LAMP Oil: The RSS Problem

LAMP Oil is a new blog and column, under the auspices of LinuxWorld, is where I’ll be looking at, and hopefully fuelling the fires of, LAMP technology and developers. In the first article I look at something that is going to affect the very site you are reading now; the bandwidth problems of RSS and other syndication systems. Surprisingly, the solution is relatively easy. There has been much talk recently of the problems of RSS and the popularity of the news aggregation solution starting to cause bandwidth problems with certain sites. The number of people subscribing to the various news feeds and selecting arbitrary refresh times for updating their feeds.The problems are caused by two different elements, human and technical. The human element is that the people who subscribe are generally hungry for news. I pick up maybe 1000-1200 items each day from about 200 feeds at intervals ranging from hourly to just once a day. There are others, though, who to get the news the moment it hits the sites and specify update times of as little as 5 minutes between updates.Read more at my LinuxWorld LAMP Oil blog.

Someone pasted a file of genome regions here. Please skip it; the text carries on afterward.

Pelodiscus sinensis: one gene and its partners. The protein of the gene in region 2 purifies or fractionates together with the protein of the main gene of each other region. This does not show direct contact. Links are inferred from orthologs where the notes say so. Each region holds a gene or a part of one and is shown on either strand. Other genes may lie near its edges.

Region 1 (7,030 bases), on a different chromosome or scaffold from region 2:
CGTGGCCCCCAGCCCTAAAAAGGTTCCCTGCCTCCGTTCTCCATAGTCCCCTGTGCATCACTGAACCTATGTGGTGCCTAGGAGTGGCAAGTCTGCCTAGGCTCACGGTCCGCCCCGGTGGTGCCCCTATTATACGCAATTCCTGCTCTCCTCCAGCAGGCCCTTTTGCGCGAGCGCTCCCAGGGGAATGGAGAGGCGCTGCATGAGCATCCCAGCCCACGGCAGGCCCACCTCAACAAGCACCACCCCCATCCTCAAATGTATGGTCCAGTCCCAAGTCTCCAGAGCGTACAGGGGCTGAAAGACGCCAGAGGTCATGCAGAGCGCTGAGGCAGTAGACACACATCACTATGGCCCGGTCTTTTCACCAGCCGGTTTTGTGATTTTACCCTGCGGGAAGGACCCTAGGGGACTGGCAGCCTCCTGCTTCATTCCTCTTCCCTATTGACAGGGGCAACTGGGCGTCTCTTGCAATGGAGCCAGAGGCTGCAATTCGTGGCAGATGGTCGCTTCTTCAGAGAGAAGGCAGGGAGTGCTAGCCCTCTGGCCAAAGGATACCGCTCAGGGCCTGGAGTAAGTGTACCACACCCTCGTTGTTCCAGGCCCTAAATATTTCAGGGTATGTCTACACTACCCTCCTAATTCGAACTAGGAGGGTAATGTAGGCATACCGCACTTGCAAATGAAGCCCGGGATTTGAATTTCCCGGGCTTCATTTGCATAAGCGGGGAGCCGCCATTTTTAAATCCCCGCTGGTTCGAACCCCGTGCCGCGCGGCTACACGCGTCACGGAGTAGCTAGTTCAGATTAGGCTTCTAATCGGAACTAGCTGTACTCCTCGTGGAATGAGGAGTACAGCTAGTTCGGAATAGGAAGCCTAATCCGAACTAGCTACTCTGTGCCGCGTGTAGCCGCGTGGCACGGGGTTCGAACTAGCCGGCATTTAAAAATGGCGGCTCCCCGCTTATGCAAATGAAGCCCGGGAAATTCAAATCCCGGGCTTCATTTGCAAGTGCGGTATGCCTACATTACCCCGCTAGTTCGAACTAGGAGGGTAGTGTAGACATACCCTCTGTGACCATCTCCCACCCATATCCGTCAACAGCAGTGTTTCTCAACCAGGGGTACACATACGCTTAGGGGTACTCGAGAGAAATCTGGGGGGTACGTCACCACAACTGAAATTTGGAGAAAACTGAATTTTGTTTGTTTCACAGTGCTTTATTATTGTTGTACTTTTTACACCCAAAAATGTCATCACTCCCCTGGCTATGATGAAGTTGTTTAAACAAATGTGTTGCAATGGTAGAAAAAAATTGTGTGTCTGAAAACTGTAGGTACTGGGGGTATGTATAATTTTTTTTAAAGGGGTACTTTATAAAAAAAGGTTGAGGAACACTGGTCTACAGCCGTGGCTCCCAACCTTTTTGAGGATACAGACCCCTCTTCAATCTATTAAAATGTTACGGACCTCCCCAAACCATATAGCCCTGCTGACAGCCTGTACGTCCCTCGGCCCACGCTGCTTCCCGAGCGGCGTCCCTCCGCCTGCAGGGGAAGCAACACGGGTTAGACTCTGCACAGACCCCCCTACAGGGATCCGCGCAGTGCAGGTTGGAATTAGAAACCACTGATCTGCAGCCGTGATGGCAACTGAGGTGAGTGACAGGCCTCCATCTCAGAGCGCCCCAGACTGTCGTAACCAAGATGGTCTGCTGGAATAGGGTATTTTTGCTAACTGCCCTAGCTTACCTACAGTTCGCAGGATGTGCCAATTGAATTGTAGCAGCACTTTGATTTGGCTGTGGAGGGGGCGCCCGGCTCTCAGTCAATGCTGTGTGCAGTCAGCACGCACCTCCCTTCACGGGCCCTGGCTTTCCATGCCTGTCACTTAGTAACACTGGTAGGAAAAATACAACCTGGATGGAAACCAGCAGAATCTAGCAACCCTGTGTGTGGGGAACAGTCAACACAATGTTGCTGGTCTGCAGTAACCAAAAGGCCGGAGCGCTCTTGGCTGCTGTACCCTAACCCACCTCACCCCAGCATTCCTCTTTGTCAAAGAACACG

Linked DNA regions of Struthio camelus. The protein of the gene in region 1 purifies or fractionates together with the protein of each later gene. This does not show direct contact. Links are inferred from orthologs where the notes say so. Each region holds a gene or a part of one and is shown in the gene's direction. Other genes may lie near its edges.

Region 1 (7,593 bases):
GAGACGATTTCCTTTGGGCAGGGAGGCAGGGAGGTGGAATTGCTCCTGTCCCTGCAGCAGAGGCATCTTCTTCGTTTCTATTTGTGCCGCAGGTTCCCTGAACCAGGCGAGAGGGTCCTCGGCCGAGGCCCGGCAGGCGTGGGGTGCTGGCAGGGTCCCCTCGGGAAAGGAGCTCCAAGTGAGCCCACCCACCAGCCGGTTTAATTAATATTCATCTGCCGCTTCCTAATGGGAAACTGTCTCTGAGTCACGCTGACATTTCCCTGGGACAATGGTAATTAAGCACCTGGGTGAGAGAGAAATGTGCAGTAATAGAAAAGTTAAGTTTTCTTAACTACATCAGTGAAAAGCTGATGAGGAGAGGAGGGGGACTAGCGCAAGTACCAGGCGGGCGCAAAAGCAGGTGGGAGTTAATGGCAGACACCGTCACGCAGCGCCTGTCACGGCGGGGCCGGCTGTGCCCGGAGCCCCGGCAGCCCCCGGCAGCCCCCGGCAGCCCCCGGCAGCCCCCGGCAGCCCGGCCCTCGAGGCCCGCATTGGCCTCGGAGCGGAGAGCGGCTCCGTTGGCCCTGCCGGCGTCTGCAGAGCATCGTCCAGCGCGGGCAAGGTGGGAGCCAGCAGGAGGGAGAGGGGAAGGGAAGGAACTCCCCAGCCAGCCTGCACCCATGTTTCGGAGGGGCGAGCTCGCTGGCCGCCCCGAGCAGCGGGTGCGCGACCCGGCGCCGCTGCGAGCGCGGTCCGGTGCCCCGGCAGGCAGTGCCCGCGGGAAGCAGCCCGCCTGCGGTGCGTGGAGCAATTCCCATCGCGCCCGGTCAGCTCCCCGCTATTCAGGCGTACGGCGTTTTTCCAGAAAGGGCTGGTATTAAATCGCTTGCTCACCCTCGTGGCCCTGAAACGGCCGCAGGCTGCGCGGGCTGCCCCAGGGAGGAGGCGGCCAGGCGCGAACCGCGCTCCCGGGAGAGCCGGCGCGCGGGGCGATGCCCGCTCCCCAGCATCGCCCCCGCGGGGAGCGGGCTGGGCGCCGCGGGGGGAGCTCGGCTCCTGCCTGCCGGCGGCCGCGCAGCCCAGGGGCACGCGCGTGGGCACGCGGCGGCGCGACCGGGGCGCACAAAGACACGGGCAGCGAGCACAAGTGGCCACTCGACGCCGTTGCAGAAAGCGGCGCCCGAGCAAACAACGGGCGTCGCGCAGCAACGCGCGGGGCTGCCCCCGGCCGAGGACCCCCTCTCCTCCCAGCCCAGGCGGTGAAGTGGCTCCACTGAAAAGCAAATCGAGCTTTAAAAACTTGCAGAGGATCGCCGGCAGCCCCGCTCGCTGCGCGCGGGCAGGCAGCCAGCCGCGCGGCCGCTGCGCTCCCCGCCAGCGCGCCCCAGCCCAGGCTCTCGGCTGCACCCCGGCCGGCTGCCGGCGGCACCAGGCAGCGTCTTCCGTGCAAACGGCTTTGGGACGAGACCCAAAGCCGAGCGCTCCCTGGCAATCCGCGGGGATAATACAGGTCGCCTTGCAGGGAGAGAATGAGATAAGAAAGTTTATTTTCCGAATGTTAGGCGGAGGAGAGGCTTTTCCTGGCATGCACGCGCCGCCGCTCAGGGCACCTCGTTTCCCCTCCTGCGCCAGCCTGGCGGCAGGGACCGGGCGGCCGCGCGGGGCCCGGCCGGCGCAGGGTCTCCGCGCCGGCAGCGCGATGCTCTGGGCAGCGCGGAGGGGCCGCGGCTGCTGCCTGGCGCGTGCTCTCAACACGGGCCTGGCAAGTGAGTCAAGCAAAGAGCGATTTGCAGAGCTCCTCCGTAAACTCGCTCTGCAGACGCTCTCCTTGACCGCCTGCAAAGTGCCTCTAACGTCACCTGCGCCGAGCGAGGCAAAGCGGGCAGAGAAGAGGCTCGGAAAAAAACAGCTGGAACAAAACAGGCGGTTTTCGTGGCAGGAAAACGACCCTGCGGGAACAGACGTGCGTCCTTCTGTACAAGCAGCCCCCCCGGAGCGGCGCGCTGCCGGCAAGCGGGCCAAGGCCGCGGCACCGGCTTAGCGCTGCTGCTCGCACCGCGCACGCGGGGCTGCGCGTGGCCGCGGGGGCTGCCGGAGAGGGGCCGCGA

Sun v40z Review at LinuxWorld

“With their Sun Fire V40z Server, Sun is moving into new realms in three different ways. First, it’s a move onto a new hardware platform – namely the AMD Opteron CPU. Second, it’s a move into the 64-bit arena on a platform other than their familiar UltraSPARC environment. Third is the adoption of a mainstream Linux distribution as a primary operating system choice. We tested a V40z with four Opteron 848 processors, each with 2GB (total of 8GB) and two 73GB Ultra320 SCSI drives.”You can read the full article here, or you can see it on the Sun v40z reviews page

Unix Advanced Visual QuickPro

Unix Advanced Visual QuickPro gives you the steps you need for the next stage of using various parts of your Unix installation. Not just focused on one Unix flavour, the book looks at BSD, Linux, Mac OS X and the Windows-compatible Cygwin extensions. It also covers the mechanics of setting up your machine for printing, email, web sites (including PHP) and other administration tasks. I’ll admit, I tech edited the book, but that just gave me even more of an opportunity to read it all in depth. It’s definitely worth a read, even if you think you know a Unix flavour, this book will tell you how the other flavours handle it. Chris has been in the industry for years – including behind the scenes on many books (he tech edited two of mine, not to mention being a good friend) – and I’m hoping this isn’t the last book he does.